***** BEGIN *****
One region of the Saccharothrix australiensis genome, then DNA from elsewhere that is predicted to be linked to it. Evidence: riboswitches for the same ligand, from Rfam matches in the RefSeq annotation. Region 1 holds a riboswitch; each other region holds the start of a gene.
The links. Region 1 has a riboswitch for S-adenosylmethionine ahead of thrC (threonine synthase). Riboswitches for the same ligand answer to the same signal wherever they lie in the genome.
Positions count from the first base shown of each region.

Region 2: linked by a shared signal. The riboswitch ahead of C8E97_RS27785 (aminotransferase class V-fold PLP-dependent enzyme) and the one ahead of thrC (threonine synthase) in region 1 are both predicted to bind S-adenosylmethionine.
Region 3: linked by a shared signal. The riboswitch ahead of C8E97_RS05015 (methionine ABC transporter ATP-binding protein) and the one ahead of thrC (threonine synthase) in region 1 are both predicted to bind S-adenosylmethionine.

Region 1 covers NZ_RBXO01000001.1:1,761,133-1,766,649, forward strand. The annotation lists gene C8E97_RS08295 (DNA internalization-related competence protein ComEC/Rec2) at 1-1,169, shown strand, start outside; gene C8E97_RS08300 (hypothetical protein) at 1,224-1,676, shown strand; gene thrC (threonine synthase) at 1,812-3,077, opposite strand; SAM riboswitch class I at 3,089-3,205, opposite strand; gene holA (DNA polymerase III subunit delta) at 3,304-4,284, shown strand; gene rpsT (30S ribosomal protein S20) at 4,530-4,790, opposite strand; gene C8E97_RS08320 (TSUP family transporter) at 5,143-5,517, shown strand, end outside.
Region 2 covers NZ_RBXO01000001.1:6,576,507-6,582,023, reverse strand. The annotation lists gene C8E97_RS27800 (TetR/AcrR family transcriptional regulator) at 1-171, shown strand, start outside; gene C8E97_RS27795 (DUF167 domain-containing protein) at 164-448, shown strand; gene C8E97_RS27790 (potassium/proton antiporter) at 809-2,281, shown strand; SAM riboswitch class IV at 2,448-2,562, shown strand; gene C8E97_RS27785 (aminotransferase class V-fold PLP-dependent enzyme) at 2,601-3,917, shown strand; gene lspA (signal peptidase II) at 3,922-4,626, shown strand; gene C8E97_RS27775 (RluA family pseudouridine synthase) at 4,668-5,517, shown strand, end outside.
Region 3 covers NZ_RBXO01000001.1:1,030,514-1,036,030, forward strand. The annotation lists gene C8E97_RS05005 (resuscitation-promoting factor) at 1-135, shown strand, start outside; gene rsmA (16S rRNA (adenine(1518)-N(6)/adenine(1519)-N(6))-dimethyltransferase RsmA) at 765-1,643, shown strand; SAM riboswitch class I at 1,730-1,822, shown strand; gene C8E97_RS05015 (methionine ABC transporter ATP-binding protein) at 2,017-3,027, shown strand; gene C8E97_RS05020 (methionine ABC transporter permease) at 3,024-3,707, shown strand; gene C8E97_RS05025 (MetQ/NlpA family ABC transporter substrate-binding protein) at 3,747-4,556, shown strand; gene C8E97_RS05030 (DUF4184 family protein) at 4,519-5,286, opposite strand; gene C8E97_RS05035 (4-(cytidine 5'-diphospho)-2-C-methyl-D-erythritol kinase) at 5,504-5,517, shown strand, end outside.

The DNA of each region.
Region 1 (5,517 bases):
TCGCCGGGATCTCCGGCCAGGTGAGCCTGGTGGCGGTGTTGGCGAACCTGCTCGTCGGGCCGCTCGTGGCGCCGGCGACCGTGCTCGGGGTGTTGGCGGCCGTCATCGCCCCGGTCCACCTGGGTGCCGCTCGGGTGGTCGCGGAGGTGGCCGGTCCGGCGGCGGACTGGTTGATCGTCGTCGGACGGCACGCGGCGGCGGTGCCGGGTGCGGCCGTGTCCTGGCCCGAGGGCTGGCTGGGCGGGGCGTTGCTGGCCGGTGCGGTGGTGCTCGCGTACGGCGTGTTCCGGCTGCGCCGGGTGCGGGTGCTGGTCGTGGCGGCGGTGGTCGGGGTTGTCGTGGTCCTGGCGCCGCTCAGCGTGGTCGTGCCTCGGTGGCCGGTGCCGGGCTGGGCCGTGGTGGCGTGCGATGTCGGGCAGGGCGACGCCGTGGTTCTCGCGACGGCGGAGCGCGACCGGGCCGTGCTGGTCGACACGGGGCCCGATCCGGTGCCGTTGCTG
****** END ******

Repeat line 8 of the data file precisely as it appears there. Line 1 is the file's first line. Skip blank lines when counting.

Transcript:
Region 3 covers NZ_RBXO01000001.1:1,030,514-1,036,030, forward strand. The annotation lists gene C8E97_RS05005 (resuscitation-promoting factor) at 1-135, shown strand, start outside; gene rsmA (16S rRNA (adenine(1518)-N(6)/adenine(1519)-N(6))-dimethyltransferase RsmA) at 765-1,643, shown strand; SAM riboswitch class I at 1,730-1,822, shown strand; gene C8E97_RS05015 (methionine ABC transporter ATP-binding protein) at 2,017-3,027, shown strand; gene C8E97_RS05020 (methionine ABC transporter permease) at 3,024-3,707, shown strand; gene C8E97_RS05025 (MetQ/NlpA family ABC transporter substrate-binding protein) at 3,747-4,556, shown strand; gene C8E97_RS05030 (DUF4184 family protein) at 4,519-5,286, opposite strand; gene C8E97_RS05035 (4-(cytidine 5'-diphospho)-2-C-methyl-D-erythritol kinase) at 5,504-5,517, shown strand, end outside.